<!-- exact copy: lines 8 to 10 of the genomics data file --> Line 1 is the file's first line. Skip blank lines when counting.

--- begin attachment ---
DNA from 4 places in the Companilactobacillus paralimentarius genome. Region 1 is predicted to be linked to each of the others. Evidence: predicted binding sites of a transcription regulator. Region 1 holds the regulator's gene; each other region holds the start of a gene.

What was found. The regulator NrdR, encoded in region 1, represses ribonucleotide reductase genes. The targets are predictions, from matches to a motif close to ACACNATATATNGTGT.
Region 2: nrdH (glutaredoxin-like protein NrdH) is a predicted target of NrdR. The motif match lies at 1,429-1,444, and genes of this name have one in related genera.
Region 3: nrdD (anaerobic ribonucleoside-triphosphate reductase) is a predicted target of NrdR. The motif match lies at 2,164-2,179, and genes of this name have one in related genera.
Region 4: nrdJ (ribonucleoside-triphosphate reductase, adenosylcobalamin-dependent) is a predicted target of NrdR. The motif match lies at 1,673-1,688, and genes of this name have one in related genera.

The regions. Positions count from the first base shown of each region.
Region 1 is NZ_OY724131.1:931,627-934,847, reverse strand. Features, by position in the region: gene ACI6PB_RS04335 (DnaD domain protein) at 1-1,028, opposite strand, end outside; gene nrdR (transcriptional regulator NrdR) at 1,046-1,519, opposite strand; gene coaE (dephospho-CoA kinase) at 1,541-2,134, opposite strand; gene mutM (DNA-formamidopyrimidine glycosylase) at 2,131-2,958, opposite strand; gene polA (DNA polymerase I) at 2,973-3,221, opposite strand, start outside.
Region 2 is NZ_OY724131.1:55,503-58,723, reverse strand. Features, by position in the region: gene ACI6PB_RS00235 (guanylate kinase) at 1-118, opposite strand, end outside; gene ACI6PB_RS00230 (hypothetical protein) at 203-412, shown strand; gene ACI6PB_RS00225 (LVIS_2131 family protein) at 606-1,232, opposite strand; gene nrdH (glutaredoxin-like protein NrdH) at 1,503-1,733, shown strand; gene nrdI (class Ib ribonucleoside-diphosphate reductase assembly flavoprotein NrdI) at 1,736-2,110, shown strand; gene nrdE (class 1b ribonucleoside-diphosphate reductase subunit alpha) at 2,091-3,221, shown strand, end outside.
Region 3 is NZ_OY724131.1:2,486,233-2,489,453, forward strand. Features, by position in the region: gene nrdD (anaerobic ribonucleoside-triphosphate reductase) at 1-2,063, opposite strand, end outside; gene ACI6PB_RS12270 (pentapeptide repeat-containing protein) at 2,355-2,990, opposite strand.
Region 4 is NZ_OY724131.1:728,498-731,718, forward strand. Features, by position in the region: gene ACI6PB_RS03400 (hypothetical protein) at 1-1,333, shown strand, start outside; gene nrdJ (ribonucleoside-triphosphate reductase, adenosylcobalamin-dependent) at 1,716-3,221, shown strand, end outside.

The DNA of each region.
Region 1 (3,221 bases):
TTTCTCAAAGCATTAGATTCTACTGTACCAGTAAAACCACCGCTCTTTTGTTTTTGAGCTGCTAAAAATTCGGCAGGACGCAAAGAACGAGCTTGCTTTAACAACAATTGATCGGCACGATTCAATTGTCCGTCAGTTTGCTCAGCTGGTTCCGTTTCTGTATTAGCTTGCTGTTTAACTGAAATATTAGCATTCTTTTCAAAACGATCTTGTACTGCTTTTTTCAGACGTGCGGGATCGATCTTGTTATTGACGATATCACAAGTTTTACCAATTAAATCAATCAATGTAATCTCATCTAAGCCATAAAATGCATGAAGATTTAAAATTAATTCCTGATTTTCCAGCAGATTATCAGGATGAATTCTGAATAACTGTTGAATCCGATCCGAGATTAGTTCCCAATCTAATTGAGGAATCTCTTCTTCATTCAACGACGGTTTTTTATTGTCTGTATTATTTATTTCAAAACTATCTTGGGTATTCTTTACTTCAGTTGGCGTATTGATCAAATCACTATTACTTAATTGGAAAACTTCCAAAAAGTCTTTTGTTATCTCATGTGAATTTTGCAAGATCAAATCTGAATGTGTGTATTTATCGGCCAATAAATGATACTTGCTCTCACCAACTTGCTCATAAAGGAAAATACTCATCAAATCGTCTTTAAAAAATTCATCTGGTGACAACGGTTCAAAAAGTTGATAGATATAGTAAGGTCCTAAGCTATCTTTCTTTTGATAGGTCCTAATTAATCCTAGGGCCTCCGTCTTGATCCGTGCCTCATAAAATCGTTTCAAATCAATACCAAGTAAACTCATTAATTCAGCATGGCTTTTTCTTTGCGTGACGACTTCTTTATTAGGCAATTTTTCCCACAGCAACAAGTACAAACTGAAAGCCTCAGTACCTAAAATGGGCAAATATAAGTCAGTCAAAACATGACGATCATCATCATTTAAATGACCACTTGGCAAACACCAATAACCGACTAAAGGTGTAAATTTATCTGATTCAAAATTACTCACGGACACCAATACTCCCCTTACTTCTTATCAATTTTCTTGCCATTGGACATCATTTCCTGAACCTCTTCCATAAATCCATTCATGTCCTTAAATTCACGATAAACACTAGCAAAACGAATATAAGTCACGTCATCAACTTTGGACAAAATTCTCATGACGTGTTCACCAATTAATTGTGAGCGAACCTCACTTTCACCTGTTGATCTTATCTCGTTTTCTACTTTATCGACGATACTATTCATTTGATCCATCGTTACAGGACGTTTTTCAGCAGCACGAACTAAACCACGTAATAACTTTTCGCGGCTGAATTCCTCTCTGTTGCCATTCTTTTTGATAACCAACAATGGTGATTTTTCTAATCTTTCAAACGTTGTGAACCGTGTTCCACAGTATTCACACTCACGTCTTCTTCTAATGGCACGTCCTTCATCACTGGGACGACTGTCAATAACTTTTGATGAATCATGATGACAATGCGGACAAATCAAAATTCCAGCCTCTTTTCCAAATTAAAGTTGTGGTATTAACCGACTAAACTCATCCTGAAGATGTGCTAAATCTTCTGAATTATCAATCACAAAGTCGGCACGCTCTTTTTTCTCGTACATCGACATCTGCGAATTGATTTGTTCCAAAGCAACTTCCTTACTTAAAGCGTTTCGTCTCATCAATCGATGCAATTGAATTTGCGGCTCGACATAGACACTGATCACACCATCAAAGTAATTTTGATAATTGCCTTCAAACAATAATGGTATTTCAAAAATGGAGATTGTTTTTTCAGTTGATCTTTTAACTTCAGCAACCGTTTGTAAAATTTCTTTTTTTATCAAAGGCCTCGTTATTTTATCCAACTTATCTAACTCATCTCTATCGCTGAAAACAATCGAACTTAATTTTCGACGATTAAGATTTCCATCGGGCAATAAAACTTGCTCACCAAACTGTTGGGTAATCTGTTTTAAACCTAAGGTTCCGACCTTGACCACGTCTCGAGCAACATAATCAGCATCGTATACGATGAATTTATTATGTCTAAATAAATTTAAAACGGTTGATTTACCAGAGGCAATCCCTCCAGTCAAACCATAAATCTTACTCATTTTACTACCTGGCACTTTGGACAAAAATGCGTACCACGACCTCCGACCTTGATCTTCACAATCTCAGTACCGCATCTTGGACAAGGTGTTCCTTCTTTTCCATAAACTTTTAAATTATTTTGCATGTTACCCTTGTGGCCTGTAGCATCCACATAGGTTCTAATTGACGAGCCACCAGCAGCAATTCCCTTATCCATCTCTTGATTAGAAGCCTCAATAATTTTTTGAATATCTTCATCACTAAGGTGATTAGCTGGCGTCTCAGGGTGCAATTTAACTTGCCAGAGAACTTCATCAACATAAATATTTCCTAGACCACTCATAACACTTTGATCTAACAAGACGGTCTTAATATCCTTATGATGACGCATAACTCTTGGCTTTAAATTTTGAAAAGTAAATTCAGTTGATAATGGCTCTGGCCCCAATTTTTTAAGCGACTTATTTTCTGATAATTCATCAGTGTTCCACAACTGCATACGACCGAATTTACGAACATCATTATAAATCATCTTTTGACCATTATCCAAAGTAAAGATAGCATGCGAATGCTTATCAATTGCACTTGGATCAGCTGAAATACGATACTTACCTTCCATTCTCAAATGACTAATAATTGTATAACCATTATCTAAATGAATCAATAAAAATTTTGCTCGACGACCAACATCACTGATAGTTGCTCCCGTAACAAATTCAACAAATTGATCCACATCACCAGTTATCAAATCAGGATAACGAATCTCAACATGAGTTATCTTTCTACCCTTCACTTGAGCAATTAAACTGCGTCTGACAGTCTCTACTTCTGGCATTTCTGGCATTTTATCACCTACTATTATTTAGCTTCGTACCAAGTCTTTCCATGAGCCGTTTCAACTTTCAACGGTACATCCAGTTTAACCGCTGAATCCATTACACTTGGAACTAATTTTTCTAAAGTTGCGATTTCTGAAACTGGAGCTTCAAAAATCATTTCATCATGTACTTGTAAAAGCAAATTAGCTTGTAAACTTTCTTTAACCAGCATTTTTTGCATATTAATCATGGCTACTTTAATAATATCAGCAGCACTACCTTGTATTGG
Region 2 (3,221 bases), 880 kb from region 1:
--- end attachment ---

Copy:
Region 2 is NZ_OY724131.1:55,503-58,723, reverse strand. Features, by position in the region: gene ACI6PB_RS00235 (guanylate kinase) at 1-118, opposite strand, end outside; gene ACI6PB_RS00230 (hypothetical protein) at 203-412, shown strand; gene ACI6PB_RS00225 (LVIS_2131 family protein) at 606-1,232, opposite strand; gene nrdH (glutaredoxin-like protein NrdH) at 1,503-1,733, shown strand; gene nrdI (class Ib ribonucleoside-diphosphate reductase assembly flavoprotein NrdI) at 1,736-2,110, shown strand; gene nrdE (class 1b ribonucleoside-diphosphate reductase subunit alpha) at 2,091-3,221, shown strand, end outside.
Region 3 is NZ_OY724131.1:2,486,233-2,489,453, forward strand. Features, by position in the region: gene nrdD (anaerobic ribonucleoside-triphosphate reductase) at 1-2,063, opposite strand, end outside; gene ACI6PB_RS12270 (pentapeptide repeat-containing protein) at 2,355-2,990, opposite strand.
Region 4 is NZ_OY724131.1:728,498-731,718, forward strand. Features, by position in the region: gene ACI6PB_RS03400 (hypothetical protein) at 1-1,333, shown strand, start outside; gene nrdJ (ribonucleoside-triphosphate reductase, adenosylcobalamin-dependent) at 1,716-3,221, shown strand, end outside.